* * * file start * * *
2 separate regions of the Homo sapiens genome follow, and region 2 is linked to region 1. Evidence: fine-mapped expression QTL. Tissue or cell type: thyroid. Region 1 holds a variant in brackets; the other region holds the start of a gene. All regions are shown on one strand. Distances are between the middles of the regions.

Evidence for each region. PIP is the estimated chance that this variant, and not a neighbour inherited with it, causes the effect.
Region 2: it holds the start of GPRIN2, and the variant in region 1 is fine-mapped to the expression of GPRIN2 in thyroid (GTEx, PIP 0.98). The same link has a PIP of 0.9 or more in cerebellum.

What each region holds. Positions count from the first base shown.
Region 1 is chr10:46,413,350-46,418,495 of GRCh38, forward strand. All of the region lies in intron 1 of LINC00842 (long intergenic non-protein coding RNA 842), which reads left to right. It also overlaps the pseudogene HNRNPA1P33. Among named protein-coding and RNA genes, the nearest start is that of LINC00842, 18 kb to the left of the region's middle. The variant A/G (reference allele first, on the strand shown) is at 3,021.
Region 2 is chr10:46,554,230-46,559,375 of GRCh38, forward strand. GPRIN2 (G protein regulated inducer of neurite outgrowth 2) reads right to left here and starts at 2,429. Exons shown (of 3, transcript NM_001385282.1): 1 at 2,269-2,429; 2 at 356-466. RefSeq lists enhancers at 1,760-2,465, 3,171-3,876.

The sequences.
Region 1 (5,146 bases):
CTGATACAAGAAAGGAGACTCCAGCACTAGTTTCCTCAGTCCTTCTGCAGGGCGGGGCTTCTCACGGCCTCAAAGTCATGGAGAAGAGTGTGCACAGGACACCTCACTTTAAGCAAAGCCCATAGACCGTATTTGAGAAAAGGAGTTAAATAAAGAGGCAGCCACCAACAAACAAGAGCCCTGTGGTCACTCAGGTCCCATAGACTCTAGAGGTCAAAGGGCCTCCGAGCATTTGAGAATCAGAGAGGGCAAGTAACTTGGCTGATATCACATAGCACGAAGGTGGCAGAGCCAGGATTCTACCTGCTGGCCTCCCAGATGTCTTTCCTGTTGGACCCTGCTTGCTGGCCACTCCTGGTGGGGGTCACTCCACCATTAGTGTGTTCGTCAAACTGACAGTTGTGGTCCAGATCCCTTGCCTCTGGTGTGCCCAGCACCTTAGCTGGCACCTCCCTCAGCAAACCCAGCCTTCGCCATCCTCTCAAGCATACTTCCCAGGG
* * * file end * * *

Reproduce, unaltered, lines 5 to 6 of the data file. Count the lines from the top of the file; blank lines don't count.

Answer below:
Region 1 is chr10:46,413,350-46,418,495 of GRCh38, forward strand. All of the region lies in intron 1 of LINC00842 (long intergenic non-protein coding RNA 842), which reads left to right. It also overlaps the pseudogene HNRNPA1P33. Among named protein-coding and RNA genes, the nearest start is that of LINC00842, 18 kb to the left of the region's middle. The variant A/G (reference allele first, on the strand shown) is at 3,021.
Region 2 is chr10:46,554,230-46,559,375 of GRCh38, forward strand. GPRIN2 (G protein regulated inducer of neurite outgrowth 2) reads right to left here and starts at 2,429. Exons shown (of 3, transcript NM_001385282.1): 1 at 2,269-2,429; 2 at 356-466. RefSeq lists enhancers at 1,760-2,465, 3,171-3,876.